How to Use AutoCAD

AutoCAD is a computer-aided drafting software program that enables the user to create precise 2- and 3-dimensional drawings used in construction and manufacturing. You can run the most-recent version of AutoCAD on your Mac or PC. People who learn how to use AutoCAD can create scaled drawings that are used to manufacture equipment, plan infrastructure projects, design electrical circuitry, and build homes and commercial structures. If you're brand new to AutoCAD, this minHour will help you learn your way around the app and become familiar with its basic features and functions.

Getting Started

Open AutoCAD.

You’ll find it in the Windows menu or your Mac’s Applications folder. If you haven’t already installed AutoCAD, visit to download and install it now.

Browse the Start screen.

When you open AutoCAD, you’ll see two tabs on the bottom— and (the default tab). If you click the tab, you’ll find helpful videos to get you started with your project. If you click back to the tab, you’ll find the following areas:

  • In the “Get Started” section on the left, you can select Start Drawing to create a new project, Open Files to choose an existing project, or click the Templates menu to start from a template.
  • If there are any recent AutoCAD documents to work on, they’ll appear in the Recent Documents section at the middle of the screen.
  • If any updates are available, they’ll appear in the Notifications area at the top-right corner.
  • You can also sign in to your A360 account by clicking Sign In at the bottom-right corner.

Click Start Drawing or open an existing file.

If you want to start a new project from a template, choose that template instead.

  • If you don’t see the option to do so, click the File menu and select New to create a new drawing now.

Familiarize yourself with the workspace layout.

Once you’ve opened a drawing, take some time to acquaint yourself with the locations of menus and tools:

  • The drawing area is the part of the workspace with a gridded background. At the top-left corner of this area are two tabs: one is for the current drawing (which will have a name like “Drawing1”) and the other can take you back to the Start screen. If you open more than one drawing at once, each will have its own tab above the drawing area.
  • The Y-axis appears in green on the left side of the drawing area, and the X-axis is the red line along the bottom.
  • The Viewcube is the square with a directional compass around it—you can use this to adjust your perspective when working in 3D.
  • The ribbon toolbar at the top above the drawing area contains your tools on a series of tabs (Home, Insert, Annotate, etc.).Click the View tab at the top to show and hide tools and features on the workspace.
  • Click the View tab at the top to show and hide tools and features on the workspace.
  • The “Type a command” area at the bottom lets you type in commands and tool functions once you get a bit more acquainted with the app.

Click the Home tab.

It’s at the top-left corner of AutoCAD. You’ll see your drawing tools in the “Draw” area on the left side of the ribbon toolbar.

  • Hover your mouse over any of the tools to see more information about what they do, as well as instructions for finding more help about their uses.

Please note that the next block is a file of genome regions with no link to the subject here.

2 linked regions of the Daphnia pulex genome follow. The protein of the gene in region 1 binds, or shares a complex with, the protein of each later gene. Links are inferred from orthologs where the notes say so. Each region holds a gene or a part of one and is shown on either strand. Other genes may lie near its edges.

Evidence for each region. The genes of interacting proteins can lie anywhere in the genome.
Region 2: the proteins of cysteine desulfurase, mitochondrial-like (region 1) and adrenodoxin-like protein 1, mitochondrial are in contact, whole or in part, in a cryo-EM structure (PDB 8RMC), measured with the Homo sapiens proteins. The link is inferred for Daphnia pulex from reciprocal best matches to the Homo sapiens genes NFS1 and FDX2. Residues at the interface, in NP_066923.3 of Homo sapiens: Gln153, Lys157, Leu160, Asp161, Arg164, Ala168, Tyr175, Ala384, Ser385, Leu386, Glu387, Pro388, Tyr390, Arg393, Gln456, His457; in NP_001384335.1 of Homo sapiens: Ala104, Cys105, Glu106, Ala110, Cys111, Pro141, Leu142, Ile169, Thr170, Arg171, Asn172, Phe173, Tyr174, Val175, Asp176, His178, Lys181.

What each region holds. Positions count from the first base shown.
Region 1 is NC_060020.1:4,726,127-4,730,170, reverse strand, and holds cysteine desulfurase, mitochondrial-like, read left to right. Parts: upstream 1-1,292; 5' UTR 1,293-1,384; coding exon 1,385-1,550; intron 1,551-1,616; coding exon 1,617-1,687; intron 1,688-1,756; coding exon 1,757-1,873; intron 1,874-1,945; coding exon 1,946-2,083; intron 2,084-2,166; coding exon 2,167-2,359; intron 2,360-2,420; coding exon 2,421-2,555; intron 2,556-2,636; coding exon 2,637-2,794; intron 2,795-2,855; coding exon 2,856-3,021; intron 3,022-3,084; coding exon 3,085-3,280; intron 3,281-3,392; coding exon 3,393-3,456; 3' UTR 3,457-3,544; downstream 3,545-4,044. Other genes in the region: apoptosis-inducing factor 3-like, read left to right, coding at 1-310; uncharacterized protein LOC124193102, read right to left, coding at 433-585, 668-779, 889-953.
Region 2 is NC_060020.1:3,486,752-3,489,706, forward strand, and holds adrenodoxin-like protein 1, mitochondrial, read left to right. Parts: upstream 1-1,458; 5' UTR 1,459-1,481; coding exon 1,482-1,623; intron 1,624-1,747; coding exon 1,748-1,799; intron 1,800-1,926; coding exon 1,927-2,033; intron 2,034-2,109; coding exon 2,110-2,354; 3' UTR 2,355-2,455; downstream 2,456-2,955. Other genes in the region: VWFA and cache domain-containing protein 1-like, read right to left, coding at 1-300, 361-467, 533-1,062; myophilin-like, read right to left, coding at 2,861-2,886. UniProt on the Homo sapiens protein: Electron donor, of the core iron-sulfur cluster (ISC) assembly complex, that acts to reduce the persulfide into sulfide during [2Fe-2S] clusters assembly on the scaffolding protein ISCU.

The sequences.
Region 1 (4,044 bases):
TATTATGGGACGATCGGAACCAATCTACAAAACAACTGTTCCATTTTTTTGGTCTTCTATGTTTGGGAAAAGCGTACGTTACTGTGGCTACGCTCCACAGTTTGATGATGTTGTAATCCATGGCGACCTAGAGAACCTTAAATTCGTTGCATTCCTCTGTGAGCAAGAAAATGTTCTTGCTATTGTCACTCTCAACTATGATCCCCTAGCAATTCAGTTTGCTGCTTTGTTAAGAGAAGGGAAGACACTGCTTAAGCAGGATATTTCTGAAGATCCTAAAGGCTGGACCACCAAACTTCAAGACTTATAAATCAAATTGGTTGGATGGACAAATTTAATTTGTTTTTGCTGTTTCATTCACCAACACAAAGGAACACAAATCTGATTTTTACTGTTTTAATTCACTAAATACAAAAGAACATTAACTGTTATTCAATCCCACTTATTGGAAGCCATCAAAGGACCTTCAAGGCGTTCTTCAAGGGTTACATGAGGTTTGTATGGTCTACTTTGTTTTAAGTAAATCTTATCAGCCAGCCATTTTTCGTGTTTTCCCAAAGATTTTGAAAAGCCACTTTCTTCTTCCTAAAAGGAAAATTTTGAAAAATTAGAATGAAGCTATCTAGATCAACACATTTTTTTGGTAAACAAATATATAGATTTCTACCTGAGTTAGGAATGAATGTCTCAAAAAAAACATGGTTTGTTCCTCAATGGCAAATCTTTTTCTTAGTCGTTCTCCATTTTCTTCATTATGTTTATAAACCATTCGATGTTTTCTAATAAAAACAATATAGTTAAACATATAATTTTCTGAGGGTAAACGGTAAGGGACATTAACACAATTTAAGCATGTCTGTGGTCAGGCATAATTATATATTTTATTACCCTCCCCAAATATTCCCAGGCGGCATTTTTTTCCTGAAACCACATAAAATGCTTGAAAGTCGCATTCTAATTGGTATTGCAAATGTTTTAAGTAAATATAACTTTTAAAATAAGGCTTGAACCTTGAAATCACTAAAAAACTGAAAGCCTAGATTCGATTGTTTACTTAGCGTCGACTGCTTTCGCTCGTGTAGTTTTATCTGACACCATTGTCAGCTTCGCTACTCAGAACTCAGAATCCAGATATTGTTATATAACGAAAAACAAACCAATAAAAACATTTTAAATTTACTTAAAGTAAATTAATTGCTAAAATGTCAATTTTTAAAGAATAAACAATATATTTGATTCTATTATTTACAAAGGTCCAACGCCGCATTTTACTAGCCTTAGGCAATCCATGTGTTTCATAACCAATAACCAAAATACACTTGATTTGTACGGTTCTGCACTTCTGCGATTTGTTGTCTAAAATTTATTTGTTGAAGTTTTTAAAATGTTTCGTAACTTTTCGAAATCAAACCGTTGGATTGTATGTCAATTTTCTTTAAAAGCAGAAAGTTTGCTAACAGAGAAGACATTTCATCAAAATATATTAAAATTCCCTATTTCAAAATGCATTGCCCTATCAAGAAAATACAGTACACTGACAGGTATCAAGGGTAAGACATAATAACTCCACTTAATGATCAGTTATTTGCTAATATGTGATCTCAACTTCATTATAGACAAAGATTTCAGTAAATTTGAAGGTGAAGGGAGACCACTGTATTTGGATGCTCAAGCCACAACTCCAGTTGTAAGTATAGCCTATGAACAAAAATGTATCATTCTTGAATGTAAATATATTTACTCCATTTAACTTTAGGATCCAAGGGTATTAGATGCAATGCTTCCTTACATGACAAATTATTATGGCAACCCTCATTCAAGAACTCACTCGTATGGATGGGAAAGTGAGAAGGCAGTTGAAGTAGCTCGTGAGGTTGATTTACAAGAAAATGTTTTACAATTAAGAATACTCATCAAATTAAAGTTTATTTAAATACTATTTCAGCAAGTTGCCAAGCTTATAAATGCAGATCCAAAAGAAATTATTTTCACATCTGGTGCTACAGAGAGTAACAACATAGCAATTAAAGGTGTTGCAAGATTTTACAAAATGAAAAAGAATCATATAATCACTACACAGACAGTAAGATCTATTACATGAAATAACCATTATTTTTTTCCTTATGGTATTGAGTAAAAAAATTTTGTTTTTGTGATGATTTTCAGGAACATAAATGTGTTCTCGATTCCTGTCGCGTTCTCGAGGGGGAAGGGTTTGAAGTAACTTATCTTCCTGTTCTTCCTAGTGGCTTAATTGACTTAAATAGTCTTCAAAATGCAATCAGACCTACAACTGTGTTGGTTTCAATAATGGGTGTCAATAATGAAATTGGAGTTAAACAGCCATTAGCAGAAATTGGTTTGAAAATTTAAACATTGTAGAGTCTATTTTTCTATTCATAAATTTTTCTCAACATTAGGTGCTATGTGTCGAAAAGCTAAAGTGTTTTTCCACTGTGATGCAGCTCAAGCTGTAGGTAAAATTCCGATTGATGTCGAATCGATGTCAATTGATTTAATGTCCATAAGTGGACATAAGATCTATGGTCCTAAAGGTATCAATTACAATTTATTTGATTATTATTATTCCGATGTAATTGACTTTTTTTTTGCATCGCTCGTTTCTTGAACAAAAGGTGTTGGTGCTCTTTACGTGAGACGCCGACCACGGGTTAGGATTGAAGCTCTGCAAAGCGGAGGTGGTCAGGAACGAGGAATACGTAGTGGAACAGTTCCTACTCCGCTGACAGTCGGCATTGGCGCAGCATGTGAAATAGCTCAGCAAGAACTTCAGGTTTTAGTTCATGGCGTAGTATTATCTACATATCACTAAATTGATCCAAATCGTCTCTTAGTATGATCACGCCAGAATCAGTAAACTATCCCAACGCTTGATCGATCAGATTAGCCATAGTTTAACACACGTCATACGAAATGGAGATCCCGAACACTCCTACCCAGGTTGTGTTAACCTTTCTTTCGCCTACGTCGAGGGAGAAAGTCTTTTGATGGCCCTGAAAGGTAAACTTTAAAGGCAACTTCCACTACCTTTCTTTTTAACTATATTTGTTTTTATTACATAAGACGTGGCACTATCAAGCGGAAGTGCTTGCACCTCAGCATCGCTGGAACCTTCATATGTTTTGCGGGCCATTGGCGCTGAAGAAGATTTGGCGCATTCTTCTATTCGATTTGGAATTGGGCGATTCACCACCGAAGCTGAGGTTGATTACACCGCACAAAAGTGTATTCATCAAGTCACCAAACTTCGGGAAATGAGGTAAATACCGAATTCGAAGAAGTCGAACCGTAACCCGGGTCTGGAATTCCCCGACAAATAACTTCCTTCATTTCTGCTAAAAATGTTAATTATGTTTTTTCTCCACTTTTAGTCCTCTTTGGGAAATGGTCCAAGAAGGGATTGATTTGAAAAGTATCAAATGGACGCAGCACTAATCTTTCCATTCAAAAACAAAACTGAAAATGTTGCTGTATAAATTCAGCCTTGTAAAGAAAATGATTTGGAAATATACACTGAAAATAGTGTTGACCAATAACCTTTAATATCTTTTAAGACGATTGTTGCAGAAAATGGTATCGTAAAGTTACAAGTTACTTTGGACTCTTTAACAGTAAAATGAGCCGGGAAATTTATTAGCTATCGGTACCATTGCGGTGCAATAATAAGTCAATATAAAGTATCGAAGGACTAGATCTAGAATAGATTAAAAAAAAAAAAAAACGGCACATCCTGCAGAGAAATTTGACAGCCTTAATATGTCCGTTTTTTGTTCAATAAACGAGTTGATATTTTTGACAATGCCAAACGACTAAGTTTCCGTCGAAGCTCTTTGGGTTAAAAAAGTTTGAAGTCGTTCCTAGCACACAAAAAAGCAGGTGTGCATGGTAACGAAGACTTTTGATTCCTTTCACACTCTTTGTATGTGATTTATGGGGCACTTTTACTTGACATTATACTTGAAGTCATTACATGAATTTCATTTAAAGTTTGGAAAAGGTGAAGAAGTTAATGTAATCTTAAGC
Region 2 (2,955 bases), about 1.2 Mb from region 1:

• As you draw with any tool, you’ll see useful measurements near the cursor, such as length and angle.

Set your default measurement formats.

If you need to change the way the scale, length, or angle measurements appear on the screen, units into the command prompt and pressing or to bring up the Drawing Units panel. For example, if you’re seeing measurements in microns and you need to see them in meters, you can make that change here whenever you want.

Drawing in AutoCAD

Click the Line or Polyline tool to draw lines.

Both tools are at the top-left corner. The Line tool is for drawing individual line segments, while the Polyline tool lets you create a single object from a series of line segments. To draw your first lines:

  • Click the mouse at the starting point of your line segment.
  • Move the mouse to the place where you’d like to end the segment, and click the mouse at the ending point. If you’re using the Line tool, this completes your first segment/line.
  • If you’re using the Polyline tool, move the mouse again and click to continue creating segments. When you’re finished, hit the Esc key to stop drawing.
  • If you need to set precise measurements for your segments (and this is true for any tool), type the desired measurement into the box near the cursor instead of clicking a segment endpoint. When you press Enter or Return, the endpoint will be placed at the distance you entered.

Click the Circle tool to draw a circle.

It’s to the right of the Polyline tool in the toolbar. To draw a circle:

  • Click the location on the drawing area where the circle’s center should be.
  • Drag the mouse outward and click to select the radius.

Click the Arc tool to draw a curved line.

It’s to the right of the Circle tool in the toolbar. To draw an arced line:

  • Click the mouse at the starting point.
  • Move the mouse and then click to end the segment.
  • Move the mouse in the direction of the curve you want and click to curve the line.

Click the Rectangle tool to create a rectangle.

The rectangle tool is simple—click the first point, which will be any corner of the rectangle, and then drag the mouse until the rectangle is the size you want. Click the mouse to place the rectangle.